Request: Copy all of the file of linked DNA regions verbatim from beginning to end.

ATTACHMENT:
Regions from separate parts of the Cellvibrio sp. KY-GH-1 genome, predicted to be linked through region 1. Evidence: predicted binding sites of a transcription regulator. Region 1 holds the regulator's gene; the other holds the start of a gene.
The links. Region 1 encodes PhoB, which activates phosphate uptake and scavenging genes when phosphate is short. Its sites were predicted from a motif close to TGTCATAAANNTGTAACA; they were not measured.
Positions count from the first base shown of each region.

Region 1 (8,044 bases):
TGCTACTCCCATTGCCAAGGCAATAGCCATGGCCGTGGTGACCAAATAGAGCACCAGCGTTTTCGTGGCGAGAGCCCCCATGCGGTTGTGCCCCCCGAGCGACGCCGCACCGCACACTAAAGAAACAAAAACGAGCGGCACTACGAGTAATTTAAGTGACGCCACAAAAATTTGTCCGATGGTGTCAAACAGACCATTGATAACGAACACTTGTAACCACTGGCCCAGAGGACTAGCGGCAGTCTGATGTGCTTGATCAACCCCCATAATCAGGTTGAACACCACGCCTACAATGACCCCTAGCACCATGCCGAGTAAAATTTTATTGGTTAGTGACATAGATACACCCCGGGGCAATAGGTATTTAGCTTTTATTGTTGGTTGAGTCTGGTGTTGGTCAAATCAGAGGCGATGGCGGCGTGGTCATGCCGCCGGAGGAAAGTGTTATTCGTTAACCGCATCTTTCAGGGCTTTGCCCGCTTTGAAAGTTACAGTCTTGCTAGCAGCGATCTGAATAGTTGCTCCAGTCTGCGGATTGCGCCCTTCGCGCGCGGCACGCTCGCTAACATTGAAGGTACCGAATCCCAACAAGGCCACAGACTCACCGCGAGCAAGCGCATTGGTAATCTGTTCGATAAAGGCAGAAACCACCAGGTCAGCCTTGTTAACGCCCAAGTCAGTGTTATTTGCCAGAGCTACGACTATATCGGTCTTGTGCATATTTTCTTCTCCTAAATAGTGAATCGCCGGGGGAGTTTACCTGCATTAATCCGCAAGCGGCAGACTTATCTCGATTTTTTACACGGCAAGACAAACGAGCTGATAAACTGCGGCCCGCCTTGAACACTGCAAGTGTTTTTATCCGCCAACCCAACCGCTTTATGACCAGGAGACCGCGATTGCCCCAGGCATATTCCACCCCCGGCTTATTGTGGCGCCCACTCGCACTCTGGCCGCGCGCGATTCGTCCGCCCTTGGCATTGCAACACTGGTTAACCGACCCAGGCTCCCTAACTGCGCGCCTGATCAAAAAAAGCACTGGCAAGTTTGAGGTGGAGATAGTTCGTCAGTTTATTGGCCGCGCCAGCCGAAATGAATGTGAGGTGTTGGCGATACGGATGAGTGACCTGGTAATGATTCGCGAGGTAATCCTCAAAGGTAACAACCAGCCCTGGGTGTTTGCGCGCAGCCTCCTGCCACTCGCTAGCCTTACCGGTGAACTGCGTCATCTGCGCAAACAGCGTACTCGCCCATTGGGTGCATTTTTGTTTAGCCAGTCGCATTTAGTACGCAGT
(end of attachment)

Regions from separate parts of the Cellvibrio sp. KY-GH-1 genome, predicted to be linked through region 1. Evidence: predicted binding sites of a transcription regulator. Region 1 holds the regulator's gene; the other holds the start of a gene.
The links. Region 1 encodes PhoB, which activates phosphate uptake and scavenging genes when phosphate is short. Its sites were predicted from a motif close to TGTCATAAANNTGTAACA; they were not measured.
Positions count from the first base shown of each region.

Region 1 (8,044 bases):
TGCTACTCCCATTGCCAAGGCAATAGCCATGGCCGTGGTGACCAAATAGAGCACCAGCGTTTTCGTGGCGAGAGCCCCCATGCGGTTGTGCCCCCCGAGCGACGCCGCACCGCACACTAAAGAAACAAAAACGAGCGGCACTACGAGTAATTTAAGTGACGCCACAAAAATTTGTCCGATGGTGTCAAACAGACCATTGATAACGAACACTTGTAACCACTGGCCCAGAGGACTAGCGGCAGTCTGATGTGCTTGATCAACCCCCATAATCAGGTTGAACACCACGCCTACAATGACCCCTAGCACCATGCCGAGTAAAATTTTATTGGTTAGTGACATAGATACACCCCGGGGCAATAGGTATTTAGCTTTTATTGTTGGTTGAGTCTGGTGTTGGTCAAATCAGAGGCGATGGCGGCGTGGTCATGCCGCCGGAGGAAAGTGTTATTCGTTAACCGCATCTTTCAGGGCTTTGCCCGCTTTGAAAGTTACAGTCTTGCTAGCAGCGATCTGAATAGTTGCTCCAGTCTGCGGATTGCGCCCTTCGCGCGCGGCACGCTCGCTAACATTGAAGGTACCGAATCCCAACAAGGCCACAGACTCACCGCGAGCAAGCGCATTGGTAATCTGTTCGATAAAGGCAGAAACCACCAGGTCAGCCTTGTTAACGCCCAAGTCAGTGTTATTTGCCAGAGCTACGACTATATCGGTCTTGTGCATATTTTCTTCTCCTAAATAGTGAATCGCCGGGGGAGTTTACCTGCATTAATCCGCAAGCGGCAGACTTATCTCGATTTTTTACACGGCAAGACAAACGAGCTGATAAACTGCGGCCCGCCTTGAACACTGCAAGTGTTTTTATCCGCCAACCCAACCGCTTTATGACCAGGAGACCGCGATTGCCCCAGGCATATTCCACCCCCGGCTTATTGTGGCGCCCACTCGCACTCTGGCCGCGCGCGATTCGTCCGCCCTTGGCATTGCAACACTGGTTAACCGACCCAGGCTCCCTAACTGCGCGCCTGATCAAAAAAAGCACTGGCAAGTTTGAGGTGGAGATAGTTCGTCAGTTTATTGGCCGCGCCAGCCGAAATGAATGTGAGGTGTTGGCGATACGGATGAGTGACCTGGTAATGATTCGCGAGGTAATCCTCAAAGGTAACAACCAGCCCTGGGTGTTTGCGCGCAGCCTCCTGCCACTCGCTAGCCTTACCGGTGAACTGCGTCATCTGCGCAAACAGCGTACTCGCCCATTGGGTGCATTTTTGTTTAGCCAGTCGCATTTAGTACGCAGT